• Business losses: An umbrella policy will not typically cover your home office property. Likewise, umbrella insurance will not cover court costs or attorney fees associated with lawsuits filed against your home-based business. You could, however, purchase business insurance that includes liability coverage.
  • Losses caused by criminal acts: Like the liability coverage of your home insurance policy, an umbrella policy won’t cover losses caused by illegal activity. For instance, if a policyholder operates an illegal, homemade fireworks business and an accidental explosion burns down a neighbor’s home, the insurer would not likely pay a claim.
  • Personal belongings: The personal property coverage of your homeowners policy will pay to replace your belongings, like clothing and furniture, following a covered loss, but an umbrella policy won’t. Umbrella insurance only covers the personal belongings of others when you’re at fault for a loss.
  • Oral or written contracts: If a contractor sues you for not honoring oral or written contract terms, your umbrella policy likely won’t cover your legal expenses.

How much does umbrella insurance cost?

Many carriers offer umbrella insurance as an optional coverage. If you already have a homeowners or auto policy policy, ask your agent if the insurer sells the coverage. Your insurer may have certain requirements before getting an umbrella policy, such as making sure your homeowners and auto policy liability limits meet a certain threshold or bundling your underlying policies with the same insurer before adding the umbrella policy.

Some premium homeowners policies enable you to increase your homeowners liability limit to $1 million or more, which may eliminate the need for an umbrella insurance policy. For instance, Chubb’s standard home insurance policies provide personal liability protection up to $100 million. However, you might want to consider if your auto limits can also be increased to cover your increased risk in cases like this.

According to the Insurance Information Institute, a $1 million umbrella policy typically costs $150 to $300 annually. However, the cost of insurance varies by location, along with factors such as your home’s age and construction, safety and security features and your age and claims history.

Do I need to purchase an umbrella insurance policy?

Although most insurers allow you to raise default medical payments limits or increase your liability limits, you still might not have enough coverage to pay all the medical bills a guest may sustain. For instance, medical bills for a broken leg can run $7,500, and a three-day hospital stay can cost $30,000. If the injured person sues you, attorney fees, court costs and a settlement can cost hundreds of thousands of dollars.

Generally, you should consider an umbrella policy if you have any type of element that poses greater liability risks and you have high-value assets. Homeowners with amenities such as hot tubs, swimming pools, trampolines and treehouses might consider umbrella coverage because they increase your liability risk. Even if you do not entertain guests often, an uninvited visitor may enter your property and sustain an injury, for which the law may find you liable. Vehicle owners with expensive cars or other costly assets, like a high-value home, may want to consider this type of coverage.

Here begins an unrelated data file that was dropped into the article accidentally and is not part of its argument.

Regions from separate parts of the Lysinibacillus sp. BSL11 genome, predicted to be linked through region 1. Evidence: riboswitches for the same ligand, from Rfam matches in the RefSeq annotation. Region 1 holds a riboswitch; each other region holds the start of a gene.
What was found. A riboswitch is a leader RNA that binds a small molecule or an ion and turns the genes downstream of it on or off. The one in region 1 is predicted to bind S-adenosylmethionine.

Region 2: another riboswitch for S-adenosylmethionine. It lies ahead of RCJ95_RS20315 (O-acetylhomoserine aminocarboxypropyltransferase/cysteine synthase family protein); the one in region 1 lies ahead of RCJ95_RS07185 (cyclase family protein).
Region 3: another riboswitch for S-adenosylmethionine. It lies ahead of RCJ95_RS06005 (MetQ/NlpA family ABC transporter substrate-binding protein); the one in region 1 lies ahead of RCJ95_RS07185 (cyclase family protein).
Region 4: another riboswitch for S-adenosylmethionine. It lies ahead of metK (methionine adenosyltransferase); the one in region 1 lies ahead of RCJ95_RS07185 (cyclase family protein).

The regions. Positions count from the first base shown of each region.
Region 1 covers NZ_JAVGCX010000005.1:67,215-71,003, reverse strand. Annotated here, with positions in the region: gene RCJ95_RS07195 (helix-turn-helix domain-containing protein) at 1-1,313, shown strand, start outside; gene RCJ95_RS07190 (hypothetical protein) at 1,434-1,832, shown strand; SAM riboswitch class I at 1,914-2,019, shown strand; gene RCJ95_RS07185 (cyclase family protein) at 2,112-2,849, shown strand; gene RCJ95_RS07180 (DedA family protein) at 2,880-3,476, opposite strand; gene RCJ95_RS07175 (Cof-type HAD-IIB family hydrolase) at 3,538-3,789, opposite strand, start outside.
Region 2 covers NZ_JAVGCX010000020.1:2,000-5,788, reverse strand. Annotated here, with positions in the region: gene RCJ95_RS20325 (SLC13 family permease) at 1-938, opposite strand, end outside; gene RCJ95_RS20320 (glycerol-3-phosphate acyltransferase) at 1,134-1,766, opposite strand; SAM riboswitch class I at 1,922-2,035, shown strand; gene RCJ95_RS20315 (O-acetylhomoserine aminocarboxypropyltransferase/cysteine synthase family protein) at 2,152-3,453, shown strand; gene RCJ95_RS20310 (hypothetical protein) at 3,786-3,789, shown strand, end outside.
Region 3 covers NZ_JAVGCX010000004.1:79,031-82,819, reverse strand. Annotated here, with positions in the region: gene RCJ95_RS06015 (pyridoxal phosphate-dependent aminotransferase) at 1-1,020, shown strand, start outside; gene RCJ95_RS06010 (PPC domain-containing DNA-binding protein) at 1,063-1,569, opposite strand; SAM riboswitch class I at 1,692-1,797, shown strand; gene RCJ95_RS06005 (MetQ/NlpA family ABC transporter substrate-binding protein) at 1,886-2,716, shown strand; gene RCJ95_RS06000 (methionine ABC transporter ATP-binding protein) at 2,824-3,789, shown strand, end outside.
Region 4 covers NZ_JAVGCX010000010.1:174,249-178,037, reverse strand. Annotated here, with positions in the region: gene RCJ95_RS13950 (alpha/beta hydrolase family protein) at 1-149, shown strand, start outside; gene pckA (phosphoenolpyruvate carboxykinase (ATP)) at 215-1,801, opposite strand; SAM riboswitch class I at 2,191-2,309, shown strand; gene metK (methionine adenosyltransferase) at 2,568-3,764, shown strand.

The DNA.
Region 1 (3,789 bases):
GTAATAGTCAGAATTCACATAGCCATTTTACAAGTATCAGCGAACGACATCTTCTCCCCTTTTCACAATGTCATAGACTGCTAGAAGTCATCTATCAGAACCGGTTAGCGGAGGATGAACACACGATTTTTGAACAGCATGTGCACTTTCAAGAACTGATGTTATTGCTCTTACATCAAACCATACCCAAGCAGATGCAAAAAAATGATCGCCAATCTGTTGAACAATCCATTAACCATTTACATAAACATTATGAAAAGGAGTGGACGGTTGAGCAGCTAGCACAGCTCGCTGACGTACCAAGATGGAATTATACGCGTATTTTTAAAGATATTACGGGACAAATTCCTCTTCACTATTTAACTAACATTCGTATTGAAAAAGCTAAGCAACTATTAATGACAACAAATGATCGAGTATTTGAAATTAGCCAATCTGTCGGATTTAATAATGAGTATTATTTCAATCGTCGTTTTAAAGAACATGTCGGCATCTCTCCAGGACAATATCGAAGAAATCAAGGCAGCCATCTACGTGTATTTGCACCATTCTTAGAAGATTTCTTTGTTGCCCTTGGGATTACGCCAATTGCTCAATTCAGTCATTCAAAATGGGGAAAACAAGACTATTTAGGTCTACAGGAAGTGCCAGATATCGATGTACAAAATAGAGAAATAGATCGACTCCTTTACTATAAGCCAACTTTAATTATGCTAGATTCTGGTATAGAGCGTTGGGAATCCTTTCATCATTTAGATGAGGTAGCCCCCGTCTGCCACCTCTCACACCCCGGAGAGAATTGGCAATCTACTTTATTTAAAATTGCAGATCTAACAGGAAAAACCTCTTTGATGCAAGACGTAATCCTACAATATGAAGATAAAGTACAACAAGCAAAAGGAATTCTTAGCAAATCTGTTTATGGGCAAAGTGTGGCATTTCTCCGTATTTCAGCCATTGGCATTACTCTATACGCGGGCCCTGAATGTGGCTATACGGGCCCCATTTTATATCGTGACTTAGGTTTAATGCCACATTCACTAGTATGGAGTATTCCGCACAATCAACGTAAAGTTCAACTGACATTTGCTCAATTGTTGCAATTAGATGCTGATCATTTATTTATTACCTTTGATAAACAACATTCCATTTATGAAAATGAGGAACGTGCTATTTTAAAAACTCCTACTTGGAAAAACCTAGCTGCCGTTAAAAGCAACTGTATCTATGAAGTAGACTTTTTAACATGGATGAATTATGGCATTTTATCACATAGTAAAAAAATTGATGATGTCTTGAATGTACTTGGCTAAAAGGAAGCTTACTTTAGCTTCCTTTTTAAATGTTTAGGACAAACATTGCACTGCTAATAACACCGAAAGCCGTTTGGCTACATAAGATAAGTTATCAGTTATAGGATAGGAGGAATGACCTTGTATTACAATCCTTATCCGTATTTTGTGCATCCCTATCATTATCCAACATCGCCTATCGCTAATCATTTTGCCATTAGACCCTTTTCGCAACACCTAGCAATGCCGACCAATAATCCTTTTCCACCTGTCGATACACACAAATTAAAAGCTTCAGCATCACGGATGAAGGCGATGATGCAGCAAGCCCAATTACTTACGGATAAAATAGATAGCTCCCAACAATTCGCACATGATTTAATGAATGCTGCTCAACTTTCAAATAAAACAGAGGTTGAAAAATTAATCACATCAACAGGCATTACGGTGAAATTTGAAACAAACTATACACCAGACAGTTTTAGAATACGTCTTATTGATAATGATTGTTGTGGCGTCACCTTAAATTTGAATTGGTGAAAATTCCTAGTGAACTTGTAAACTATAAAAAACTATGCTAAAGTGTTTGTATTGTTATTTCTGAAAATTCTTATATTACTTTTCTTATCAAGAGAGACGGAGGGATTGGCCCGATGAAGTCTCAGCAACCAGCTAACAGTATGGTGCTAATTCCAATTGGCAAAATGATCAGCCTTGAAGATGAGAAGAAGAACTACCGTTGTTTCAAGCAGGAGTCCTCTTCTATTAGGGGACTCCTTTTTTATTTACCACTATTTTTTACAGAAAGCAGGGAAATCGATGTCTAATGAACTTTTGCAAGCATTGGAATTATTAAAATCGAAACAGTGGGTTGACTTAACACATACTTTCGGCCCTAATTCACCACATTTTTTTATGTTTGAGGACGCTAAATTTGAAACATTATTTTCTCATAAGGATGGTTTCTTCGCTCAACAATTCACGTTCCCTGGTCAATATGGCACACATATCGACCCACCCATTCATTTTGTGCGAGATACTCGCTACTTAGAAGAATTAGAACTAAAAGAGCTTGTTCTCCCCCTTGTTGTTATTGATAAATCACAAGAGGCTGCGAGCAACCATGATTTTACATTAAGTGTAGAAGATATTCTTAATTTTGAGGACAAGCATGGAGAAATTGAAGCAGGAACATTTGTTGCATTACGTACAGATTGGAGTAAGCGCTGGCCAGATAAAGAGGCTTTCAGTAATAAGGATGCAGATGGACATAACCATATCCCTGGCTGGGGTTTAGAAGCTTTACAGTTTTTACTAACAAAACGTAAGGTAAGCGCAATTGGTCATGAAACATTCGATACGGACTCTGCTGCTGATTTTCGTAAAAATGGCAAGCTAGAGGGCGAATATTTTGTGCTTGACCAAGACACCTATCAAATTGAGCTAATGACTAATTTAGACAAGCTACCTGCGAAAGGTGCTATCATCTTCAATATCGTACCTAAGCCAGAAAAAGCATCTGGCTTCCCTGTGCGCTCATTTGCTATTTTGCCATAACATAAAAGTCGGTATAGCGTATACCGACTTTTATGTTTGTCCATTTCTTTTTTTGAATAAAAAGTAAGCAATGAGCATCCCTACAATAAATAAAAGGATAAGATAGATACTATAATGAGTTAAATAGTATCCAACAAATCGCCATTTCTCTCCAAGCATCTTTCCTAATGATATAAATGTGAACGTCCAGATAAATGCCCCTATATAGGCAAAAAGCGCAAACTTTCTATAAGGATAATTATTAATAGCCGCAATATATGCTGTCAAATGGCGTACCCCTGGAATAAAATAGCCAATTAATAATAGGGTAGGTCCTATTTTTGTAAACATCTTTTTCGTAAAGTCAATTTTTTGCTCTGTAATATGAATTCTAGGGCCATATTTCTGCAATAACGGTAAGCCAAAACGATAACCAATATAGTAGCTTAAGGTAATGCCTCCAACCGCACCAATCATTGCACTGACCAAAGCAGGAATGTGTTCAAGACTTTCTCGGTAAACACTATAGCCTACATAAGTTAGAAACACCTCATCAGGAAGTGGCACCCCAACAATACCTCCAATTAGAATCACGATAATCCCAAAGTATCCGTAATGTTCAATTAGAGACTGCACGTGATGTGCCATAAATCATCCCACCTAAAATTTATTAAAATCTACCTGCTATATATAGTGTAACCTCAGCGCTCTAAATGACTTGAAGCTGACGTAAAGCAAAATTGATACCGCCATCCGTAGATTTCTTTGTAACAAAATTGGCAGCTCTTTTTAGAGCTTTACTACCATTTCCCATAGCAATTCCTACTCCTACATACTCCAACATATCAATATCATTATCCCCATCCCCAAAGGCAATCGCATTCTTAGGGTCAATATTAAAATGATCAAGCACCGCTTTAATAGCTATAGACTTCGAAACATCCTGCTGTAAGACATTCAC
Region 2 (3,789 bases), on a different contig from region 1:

Many umbrella policies cover more risks, offering more protection.

Frequently asked questions

How much does umbrella insurance cost?

While you can purchase a $1 million umbrella policy for a few hundred dollars per year, you may pay more or less if you opt for higher or lower umbrella limits. Additionally, the cost of a policy can depend on many factors, including your home’s safety and security features, its age and construction and your insurance claims history.

Should I purchase umbrella coverage if my home has a swimming pool?

Home features such as swimming pools, fire pits, hot tubs and treehouses increase your liability risk. If you or one of your family members sustains an injury on your property, you can usually look to your health insurance to help cover the costs. But if a guest sustains an injury in your home, you will need adequate liability coverage. Umbrella insurance can help cover medical expenses and legal costs.

Are liability coverage and an umbrella insurance policy the same?

Liability coverage and an umbrella insurance policy both offer liability protection. However, the umbrella insurance policy only gets used if you exhaust the underlying liability coverage on your home or auto policy or for instances that are not covered by the underlying policy, such as personal injury. The umbrella insurance policy acts as a second layer of protection above your home or car liability insurance.

Written by
Mandy Sleight
Insurance Contributor
Mandy Sleight has been a licensed insurance agent since 2005. She has three years of experience writing for insurance websites such as Bankrate, MoneyGeek and The Simple Dollar. Mandy writes about auto, homeowners, renters, life insurance, disability and supplemental insurance products.